I want to find the coskewness and cokurtosis of the multivariate LogN(mu, sigma) distribution from the moments of a normally distributed multivariate distribution (ie: log returns). These higher order moments are required to estimate the CVaR that I use as one of the objectives in my optimisation function. I have the formula to estimate the univariate moments from Meucci (2005) as well as that for covariance (see explanation of page 268 in Meucci's Exercises in Advanced Risk and Portfolio Management) but I could not find anything on the coskewness and cokurtosis of the multivariate LogN.

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    $\begingroup$ Calculating the cokurtosis is a huge waste of time. Its size grows at like N^4. Instead, simulate from the distribution and calculate the CVaR from the scenarios. $\endgroup$
    – John
    Commented Aug 30, 2020 at 18:46
  • $\begingroup$ I am passing m3 and m4 as custom moments in the R package PortfolioAnalytics. I could generate those from rlnorm, but I would rather have the analytical form. I only have a handful of assets so computation efficiency in not an issue. $\endgroup$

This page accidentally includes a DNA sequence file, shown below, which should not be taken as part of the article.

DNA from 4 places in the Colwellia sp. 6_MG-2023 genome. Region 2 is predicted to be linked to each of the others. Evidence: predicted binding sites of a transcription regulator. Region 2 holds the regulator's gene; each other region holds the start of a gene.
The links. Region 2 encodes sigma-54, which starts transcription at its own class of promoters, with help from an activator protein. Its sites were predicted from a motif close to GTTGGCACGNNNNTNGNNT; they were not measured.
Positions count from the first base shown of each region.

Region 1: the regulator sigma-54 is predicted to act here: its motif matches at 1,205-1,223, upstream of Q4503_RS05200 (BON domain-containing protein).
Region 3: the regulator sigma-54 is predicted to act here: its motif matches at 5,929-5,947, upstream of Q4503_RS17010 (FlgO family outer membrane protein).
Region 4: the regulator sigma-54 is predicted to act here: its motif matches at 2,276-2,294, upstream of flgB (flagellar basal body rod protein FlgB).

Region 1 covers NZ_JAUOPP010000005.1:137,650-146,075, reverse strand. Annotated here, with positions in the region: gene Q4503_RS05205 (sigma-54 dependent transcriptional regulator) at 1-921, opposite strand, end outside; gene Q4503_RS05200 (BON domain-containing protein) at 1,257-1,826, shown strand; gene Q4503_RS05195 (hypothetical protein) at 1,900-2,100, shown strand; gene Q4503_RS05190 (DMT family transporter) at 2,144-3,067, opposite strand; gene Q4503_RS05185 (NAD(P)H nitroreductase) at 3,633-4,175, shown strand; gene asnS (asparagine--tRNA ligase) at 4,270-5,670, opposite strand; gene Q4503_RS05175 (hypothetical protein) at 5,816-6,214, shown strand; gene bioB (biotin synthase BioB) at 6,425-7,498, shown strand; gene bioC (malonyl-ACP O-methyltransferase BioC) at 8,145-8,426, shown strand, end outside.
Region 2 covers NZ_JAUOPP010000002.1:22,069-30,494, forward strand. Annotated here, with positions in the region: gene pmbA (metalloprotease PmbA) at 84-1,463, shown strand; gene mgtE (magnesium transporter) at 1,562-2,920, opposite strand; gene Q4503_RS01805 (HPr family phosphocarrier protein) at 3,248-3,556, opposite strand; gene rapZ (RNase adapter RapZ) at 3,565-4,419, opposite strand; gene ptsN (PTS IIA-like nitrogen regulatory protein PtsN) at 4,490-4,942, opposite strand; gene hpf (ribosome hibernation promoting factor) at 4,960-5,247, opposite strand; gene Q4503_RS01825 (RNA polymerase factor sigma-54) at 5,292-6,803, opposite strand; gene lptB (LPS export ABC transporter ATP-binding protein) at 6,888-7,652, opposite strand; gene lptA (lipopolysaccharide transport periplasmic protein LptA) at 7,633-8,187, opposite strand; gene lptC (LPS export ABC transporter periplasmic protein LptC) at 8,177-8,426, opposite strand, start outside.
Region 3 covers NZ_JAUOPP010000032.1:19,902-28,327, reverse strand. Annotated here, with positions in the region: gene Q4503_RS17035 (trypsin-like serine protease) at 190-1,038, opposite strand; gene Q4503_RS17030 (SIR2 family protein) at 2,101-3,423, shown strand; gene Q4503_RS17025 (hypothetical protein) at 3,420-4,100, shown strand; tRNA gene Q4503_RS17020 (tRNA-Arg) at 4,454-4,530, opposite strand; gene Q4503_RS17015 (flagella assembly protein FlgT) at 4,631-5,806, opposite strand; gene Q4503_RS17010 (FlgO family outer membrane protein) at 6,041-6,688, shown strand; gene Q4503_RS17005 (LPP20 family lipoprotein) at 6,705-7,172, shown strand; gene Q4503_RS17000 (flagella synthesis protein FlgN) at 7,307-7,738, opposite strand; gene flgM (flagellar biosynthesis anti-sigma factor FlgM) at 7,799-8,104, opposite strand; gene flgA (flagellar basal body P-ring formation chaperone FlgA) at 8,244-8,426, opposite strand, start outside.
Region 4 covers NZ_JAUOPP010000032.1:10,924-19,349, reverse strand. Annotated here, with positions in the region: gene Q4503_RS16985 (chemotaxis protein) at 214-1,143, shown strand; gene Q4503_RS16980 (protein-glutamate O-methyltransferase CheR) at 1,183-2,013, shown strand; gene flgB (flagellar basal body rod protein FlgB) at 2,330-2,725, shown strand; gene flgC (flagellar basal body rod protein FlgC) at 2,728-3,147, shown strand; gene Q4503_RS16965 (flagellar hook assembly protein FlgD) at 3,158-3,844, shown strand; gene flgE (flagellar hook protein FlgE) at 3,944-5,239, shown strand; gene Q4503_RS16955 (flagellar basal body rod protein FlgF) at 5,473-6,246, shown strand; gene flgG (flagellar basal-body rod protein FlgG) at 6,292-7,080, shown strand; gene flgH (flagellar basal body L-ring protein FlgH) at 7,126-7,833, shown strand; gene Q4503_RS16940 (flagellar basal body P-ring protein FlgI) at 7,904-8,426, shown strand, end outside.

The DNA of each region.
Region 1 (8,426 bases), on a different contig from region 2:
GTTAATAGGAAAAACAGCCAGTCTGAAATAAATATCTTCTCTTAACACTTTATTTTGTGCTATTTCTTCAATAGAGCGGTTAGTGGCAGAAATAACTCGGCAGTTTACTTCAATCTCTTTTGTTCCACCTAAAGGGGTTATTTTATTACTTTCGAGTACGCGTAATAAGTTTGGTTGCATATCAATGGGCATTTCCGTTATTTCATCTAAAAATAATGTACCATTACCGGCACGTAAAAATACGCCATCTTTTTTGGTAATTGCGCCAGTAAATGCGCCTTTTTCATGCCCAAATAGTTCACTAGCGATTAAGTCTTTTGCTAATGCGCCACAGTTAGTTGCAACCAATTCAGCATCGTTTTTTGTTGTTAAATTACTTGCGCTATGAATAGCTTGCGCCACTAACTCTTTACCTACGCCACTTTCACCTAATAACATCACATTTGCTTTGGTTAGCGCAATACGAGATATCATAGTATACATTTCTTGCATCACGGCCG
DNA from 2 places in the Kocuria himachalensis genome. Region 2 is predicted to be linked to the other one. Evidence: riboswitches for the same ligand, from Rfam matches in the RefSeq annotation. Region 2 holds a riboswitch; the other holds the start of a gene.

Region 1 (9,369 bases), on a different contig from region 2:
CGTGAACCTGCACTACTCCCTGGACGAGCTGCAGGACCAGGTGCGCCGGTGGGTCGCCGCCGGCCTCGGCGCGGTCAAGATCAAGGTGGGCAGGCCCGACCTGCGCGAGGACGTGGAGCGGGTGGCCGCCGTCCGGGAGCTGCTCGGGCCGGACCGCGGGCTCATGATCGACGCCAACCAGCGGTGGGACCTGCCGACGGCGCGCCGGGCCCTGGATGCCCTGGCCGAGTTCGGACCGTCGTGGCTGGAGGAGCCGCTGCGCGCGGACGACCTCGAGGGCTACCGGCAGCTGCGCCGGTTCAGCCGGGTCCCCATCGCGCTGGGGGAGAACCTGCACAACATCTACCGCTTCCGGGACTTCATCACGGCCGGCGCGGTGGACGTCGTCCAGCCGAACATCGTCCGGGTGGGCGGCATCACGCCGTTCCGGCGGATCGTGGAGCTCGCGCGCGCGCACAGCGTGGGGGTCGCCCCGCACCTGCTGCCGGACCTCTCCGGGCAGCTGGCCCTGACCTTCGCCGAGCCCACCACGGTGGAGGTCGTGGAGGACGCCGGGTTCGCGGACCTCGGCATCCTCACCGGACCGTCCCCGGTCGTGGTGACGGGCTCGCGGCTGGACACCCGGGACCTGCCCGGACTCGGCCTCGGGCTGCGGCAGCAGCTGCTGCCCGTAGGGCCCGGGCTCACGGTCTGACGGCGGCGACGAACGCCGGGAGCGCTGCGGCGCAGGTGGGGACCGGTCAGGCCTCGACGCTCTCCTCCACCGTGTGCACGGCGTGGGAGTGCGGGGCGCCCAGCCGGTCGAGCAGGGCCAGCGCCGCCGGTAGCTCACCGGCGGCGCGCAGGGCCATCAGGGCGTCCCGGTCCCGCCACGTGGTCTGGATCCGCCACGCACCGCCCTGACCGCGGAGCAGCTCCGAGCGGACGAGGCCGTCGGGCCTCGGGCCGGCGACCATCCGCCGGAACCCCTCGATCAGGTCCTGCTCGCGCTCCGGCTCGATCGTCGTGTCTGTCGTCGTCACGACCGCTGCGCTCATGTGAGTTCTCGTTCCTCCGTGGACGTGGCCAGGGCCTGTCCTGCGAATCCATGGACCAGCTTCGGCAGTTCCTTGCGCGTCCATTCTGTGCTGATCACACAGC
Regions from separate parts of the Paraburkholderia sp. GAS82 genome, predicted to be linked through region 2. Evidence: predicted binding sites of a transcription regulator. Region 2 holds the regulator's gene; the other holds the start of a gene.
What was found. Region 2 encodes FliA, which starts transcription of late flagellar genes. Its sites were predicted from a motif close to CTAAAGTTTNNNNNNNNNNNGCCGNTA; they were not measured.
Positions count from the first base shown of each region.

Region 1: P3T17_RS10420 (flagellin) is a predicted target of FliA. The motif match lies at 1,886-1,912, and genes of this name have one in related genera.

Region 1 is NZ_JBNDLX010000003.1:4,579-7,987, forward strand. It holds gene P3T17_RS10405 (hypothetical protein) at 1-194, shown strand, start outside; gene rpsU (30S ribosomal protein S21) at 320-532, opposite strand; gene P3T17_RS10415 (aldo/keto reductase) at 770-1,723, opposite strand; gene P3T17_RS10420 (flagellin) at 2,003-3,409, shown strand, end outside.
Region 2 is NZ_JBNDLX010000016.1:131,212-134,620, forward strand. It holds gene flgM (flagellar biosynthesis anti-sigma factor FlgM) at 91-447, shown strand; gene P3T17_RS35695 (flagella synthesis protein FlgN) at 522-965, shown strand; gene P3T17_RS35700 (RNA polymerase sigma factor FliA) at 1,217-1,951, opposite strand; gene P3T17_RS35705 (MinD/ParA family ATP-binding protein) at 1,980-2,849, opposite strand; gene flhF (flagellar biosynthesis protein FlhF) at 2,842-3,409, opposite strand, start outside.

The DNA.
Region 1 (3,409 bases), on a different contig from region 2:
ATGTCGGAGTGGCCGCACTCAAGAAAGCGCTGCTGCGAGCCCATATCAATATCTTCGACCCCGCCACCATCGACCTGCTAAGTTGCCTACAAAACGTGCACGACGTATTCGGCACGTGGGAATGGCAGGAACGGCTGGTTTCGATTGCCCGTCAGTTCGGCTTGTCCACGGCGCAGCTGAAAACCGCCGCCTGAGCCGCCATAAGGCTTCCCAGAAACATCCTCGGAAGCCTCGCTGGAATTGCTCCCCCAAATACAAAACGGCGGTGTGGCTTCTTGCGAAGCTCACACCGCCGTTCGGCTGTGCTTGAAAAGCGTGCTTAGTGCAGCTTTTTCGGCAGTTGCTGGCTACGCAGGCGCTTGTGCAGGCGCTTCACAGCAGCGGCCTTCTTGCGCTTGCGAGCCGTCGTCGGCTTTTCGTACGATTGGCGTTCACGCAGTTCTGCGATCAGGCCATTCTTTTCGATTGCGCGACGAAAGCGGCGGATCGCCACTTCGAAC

– Marc F
    Commented Aug 30, 2020 at 21:30
  • $\begingroup$ I would recommend calculating the sample coskewness or cokurtosis before trying to derive an analytical formula for coskewness or cokurtosis for a multivariate log normal. $\endgroup$
    – John
    Commented Aug 31, 2020 at 1:01
  • $\begingroup$ My estimated distribution of invariants is based on log returns and I need to convert those into linear before optimisation. Alternatively I could also project the log distribution into prices and then calculate the linear moments of those. $\endgroup$
    – Marc F
    Commented Aug 31, 2020 at 9:37
  • $\begingroup$ You can simulate from the multivariate normal invariants, convert to multivariate log normal and then calculate sample coskewness and cokurtosis from that (and note that since you have the simulated multivariate log normal returns, you can easily calculate CVaR directly). I don't think converting to prices would help you there though. $\endgroup$
    – John
    Commented Aug 31, 2020 at 12:59


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